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The Australian love story

  • 15 February 2022
Did you make the annual obeisance to St Valentine’s Day traditions [read purchases] on the 14th? Last year, Australians were projected to spend $1.1 billion on Valentine’s Day gifts as St Valentine’s Day was lauded and backed by marketers, glamorising Romantic ardour and infatuation, glorious, all-consuming passion, and a thirst for intimacy and transcendence.

But we are not renowned for our Great Love Stories, we Australians. CJ Dennis’ Bill the Sentimental Bloke and Doreen come to mind, perhaps, or Ramsay Street’s Scott and Charlene. But the ballad of Bob and Hazel, then Bob and Blanche, or the saga of Paul Hogan and Noelene, closely followed by Hoges and Linda, can serve to remind us the path of true love ne’er does run smooth.

We want to be part of a couple, and that is possible. But it has not always been thus. Think of poor Abelard, castrated for wooing Heloise. Mourn the wit and joy that was Oscar Wilde, monstered when his romance with Lord Alfred Douglas came to light. Lament the loneliness, shame and criminal abuse endured by code-cracking genius Alan Turing, who was chemically rendered inert sexually and driven to a sad death.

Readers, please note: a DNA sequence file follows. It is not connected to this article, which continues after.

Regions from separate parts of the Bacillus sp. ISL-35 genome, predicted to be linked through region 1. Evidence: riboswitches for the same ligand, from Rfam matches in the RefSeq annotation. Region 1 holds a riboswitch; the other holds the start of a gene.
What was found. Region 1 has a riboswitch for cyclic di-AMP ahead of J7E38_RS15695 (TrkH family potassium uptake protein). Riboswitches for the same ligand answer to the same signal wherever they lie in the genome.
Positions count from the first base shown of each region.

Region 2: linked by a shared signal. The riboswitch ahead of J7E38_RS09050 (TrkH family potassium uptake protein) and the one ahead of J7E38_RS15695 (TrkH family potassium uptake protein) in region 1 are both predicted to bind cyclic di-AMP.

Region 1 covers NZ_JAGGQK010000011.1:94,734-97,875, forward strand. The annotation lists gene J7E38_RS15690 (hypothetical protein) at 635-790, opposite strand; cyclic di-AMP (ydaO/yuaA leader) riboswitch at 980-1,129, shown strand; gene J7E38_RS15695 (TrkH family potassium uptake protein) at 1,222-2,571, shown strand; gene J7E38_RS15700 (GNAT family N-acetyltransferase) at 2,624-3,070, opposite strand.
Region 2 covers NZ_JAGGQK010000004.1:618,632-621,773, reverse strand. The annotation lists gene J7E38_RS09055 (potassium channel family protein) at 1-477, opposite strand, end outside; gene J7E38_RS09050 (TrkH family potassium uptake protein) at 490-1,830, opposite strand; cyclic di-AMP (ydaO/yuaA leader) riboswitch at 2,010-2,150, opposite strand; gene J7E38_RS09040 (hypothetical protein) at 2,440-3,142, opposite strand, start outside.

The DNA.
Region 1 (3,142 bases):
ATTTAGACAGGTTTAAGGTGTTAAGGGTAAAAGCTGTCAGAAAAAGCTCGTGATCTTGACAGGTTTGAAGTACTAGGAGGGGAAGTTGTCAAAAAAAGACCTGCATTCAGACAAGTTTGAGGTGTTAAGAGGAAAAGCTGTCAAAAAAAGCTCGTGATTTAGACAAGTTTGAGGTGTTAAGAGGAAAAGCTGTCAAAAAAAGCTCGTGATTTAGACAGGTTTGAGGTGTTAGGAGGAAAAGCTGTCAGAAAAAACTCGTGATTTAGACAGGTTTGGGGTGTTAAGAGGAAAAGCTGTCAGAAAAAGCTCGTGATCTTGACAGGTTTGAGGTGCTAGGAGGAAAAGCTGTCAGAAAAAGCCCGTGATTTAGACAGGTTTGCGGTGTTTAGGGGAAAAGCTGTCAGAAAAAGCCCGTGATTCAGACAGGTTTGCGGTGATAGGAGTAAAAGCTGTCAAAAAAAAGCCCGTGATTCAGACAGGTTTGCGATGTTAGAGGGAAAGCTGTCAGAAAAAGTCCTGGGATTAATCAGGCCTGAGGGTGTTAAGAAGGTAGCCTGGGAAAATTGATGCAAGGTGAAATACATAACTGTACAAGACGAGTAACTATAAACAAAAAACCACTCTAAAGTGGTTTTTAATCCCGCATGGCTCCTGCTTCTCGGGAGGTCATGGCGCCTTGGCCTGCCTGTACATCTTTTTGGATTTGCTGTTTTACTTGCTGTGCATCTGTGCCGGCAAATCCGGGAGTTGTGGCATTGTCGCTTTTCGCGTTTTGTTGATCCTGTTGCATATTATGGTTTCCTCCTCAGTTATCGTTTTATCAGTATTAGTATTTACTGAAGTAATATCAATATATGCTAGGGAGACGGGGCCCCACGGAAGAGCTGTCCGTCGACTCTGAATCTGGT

Our understanding of intimacy has deepened, as we’ve recognised that gender and orientation are more complex and fraught than various traditions and dogma allowed. Today’s famous lovers, be they Neil Patrick Harris and David Burtka, Ellen Degeneres and Portia de Rossi, or George Clooney and Amal Clooney (nee Alamuddin), demonstrate that Western culture is now more inclusive and accepting of difference, more generous of spirit, than in previous eras.

And yet rather than our loves being free to soar, I think most of us waddle, weighed down by the amassed sum of expectations we feel and place on our lover. We have never before put so much pressure on a solitary human relationship to be our all in all. Our monogamous ideal and our projected ideal relationship — our demanding love of love — means we expect our soulmate / best friend to bring us emotional, sexual, social, psychological and spiritual fulfillment.

'But the bulk of humanity are looking to belong to someone who values them and will cherish them. Someone who is ‘their’ mate; who wants them, needs them and will treasure them.'

This is not as it has always been. The 17th/18th century gurus of Enlightenment thinkers are said to have ‘pioneered the idea that life was about the pursuit of happiness. They